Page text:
Over in Cambridgeshire, Hinchingbrooke School is sharing the learning recipe. Visit its World Wide Web site and you will find ideas for lesson plans which you can download and carry into your own classroom. Electronic philanthropy has broken out in schools and the Department of Trade and Industry is funding it.
Down in Essex, Tanys Dell Primary School recently won a five-a-side tournament. As well as writing about it in their English books, they published the story on the Web - a real audience does wonders for the motivation.
Hinchingbrooke and Tanys Dell are both founder members of the Schools OnLine Project, which began last year in 60 schools. Now in its second phase, the project has welcomed 95 new schools, and 223 teachers have just received a two-day Internet training course to get them up and running on the Web.
Many have criticised the Government for the lack of a coherent approach to the Internet in education. But, while the Department for Education and Employment has been busy "consulting", the DTI is already into its second year of funding a large and increasingly important project allowing schools and teachers to discover, and even pioneer, the educational potential of the Internet.
The first phase of the project was part funded by the DTI, the Federation of the Electronics Industry, the Computer Services and Software Association and a number of participating companies who sponsored individual schools. It started with a simple premise: that if you want to change the perspectives of tomorrow's workforce, you need to work directly with teachers and students. Each school received hardware and software as well as a dedicated telephone line. The project met the phone bills for the first year for the 60 schools involved. This covered 300 teachers and 1,700 pupils in an Internet collaboration focused on two curriculum areas - science and modern languages.
A Schools OnLine Website was established to support the work carried out by teachers; this was set up at Ultralab, Anglia Polytechnic University's learning research centre under the guidance of Professor Stephen Heppell. The site won the Education Web Award at last year's Edinburgh Interactive Learning Conference.
A project-based approach was adopted; phase one schools conducted interviews with scientists such as Helen Sharman, and exchanged lesson ideas on how to use electronic versions of French newspapers in the classroom.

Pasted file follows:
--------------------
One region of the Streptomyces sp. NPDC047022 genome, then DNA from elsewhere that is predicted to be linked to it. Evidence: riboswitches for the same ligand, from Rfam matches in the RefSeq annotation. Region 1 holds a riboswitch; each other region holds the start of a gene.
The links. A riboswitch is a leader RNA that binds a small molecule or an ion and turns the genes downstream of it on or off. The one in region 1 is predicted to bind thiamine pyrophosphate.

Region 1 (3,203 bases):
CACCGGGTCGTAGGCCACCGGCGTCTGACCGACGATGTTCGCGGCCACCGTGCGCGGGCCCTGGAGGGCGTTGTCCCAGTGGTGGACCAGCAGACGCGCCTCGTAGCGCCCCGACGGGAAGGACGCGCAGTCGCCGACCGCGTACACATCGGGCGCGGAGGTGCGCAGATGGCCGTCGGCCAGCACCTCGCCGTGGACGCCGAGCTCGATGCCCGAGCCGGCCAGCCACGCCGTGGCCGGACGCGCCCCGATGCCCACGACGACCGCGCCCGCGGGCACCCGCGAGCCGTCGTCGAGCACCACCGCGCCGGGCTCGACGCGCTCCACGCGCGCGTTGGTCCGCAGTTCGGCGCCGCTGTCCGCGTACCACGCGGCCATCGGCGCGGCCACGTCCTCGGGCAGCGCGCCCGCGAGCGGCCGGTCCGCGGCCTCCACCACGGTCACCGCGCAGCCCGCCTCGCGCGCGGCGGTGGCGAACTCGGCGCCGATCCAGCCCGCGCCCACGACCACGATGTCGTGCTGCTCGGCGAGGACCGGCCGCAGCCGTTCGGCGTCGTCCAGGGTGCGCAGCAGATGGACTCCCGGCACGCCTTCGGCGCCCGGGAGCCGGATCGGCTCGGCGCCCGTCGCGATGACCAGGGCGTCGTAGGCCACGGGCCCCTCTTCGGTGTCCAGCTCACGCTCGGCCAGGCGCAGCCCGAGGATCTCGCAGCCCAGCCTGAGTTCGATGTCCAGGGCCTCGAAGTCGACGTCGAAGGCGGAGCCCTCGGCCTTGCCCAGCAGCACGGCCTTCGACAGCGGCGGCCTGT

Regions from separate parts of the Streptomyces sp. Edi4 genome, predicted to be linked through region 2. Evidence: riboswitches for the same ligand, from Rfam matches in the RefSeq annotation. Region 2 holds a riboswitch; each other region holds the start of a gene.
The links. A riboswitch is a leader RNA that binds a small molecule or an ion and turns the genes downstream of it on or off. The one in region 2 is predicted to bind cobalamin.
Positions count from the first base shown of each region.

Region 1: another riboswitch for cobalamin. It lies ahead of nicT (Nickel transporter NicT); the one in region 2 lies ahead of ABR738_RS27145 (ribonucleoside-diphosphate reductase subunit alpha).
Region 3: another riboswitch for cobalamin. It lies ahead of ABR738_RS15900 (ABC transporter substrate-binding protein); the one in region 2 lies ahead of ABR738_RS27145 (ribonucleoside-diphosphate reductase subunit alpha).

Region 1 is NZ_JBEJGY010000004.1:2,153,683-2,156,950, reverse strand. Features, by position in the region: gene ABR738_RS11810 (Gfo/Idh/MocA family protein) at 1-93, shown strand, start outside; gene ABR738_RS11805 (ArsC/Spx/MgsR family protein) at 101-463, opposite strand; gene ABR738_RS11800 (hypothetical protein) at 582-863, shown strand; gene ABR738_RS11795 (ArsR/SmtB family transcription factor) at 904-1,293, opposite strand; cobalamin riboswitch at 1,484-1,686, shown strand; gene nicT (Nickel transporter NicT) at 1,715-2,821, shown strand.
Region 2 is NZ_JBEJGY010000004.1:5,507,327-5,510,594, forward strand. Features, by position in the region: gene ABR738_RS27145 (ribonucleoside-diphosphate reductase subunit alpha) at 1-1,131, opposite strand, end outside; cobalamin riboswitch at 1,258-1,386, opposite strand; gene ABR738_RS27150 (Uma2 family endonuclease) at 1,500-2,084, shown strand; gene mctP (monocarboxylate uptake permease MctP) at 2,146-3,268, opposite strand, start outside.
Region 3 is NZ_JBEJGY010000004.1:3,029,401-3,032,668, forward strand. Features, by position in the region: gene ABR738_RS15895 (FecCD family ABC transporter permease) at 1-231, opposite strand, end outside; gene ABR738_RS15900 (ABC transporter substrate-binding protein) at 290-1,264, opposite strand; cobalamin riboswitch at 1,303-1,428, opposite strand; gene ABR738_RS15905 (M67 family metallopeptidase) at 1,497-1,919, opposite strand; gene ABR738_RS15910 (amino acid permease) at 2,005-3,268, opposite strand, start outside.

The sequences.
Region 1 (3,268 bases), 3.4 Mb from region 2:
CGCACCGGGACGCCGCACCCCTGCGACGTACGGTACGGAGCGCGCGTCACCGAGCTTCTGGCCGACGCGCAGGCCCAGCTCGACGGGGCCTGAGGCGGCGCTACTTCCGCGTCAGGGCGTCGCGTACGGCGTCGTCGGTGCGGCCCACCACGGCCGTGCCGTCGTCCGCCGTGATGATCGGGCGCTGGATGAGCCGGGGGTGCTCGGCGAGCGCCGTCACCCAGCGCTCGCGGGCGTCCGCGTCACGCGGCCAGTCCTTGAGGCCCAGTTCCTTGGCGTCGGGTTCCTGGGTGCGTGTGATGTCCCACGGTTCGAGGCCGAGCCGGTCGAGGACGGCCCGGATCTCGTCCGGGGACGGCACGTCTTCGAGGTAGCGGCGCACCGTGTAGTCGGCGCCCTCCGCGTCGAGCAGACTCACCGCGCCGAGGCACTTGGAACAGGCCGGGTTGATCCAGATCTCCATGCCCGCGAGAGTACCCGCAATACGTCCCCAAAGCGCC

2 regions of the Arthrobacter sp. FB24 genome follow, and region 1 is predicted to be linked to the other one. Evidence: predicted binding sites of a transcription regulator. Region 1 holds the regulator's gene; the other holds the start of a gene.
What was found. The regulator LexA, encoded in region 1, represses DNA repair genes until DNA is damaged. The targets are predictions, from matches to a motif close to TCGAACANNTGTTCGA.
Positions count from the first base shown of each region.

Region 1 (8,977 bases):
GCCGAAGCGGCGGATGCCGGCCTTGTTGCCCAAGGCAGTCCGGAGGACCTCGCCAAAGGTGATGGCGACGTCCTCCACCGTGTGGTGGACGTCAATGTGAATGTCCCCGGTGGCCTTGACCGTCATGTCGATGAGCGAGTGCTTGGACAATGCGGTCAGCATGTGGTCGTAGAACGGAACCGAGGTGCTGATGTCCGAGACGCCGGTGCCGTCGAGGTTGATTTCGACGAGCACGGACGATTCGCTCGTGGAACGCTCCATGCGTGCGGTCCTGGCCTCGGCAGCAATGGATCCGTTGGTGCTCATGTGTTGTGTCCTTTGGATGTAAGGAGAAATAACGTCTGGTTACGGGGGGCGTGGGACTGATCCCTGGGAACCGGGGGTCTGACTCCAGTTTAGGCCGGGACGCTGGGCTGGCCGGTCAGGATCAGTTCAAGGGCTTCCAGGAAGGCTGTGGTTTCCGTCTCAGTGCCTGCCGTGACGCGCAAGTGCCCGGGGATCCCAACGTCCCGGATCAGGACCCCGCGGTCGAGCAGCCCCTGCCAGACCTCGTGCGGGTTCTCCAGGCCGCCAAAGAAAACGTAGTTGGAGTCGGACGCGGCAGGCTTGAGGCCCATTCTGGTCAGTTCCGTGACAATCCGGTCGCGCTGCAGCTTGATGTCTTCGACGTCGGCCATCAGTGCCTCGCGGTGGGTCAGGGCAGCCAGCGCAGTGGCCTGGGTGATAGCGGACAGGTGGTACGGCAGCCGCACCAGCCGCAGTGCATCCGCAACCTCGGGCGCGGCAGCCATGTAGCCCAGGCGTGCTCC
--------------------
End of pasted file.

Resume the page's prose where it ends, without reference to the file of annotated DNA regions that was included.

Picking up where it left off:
According to Ian Taylor, the minister for science and technology, the project has had an accelerating effect on the use of IT in schools. "The whole experiment has been monitored so that all schools can learn from Schools OnLine and not just those who played a direct part in it. All schools should take an interest in what Schools OnLine has shown to be possible."
He is equally certain of the importance of continued investment in this area: "Development of computer awareness and how to access information and exchange of ideas over the Internet are vital parts of the education process."
For phase two, each school has again obtained sponsorship from local or national IT companies; ICL, BT, Nortel, IBM, Mitsubishi and Xemplar are among those who have sponsored a number of schools. This year, however, the focus has changed, and starts with the teachers, who go on a two-day training programme to build up their skills. Project manager Tom King says: "We have learnt that the biggest factor in the effective use of technology in school is the teachers' feeling of confidence and competence in using the technology."
In phase one, the training was provided by individual sponsors and "the results were variable". This year experienced teacher trainers who are also Internet specialists have been employed to give a complete introductory training programme. Teachers with no previous experience are confident Web authors by the end of day two.
I watched Patricia Roddy, a teacher from Mark Hall School in Harlow, Essex, make her own Web page. Suddenly, she saw the potential of linking her page with its lesson idea for investigative project work in science to a Web site in Australia that had more ideas on how to take the work further. The concept of the "interconnectedness" of knowledge became a reality as the link was established.
For phase two of the project, Ultralab has built a new Web site. Stephen Heppell explains: "Instead of just a collection of Web pages, the site will build a unique identity for each user. All students and teachers participating will be given their own e-mail accounts and a passport with their individual details, and interests will be generated for them when they log on. The new server will be a place for teachers to meet and talk as they pursue collaborative projects and move towards a form of accreditation for their efforts."
* Schools OnLine can be found at http:sol.Ultralab.anglia. ac.ukpagesschools online. Examples of teachers' pages from the phase 2 training can also be seen at http:www.rmplc.co. ukeduweb
* The report Schools OnLine Phase 1 is available from the DTI, 1521 Buckingham Palace Road, London SW1W 9SS.Tel: 0171 215 1368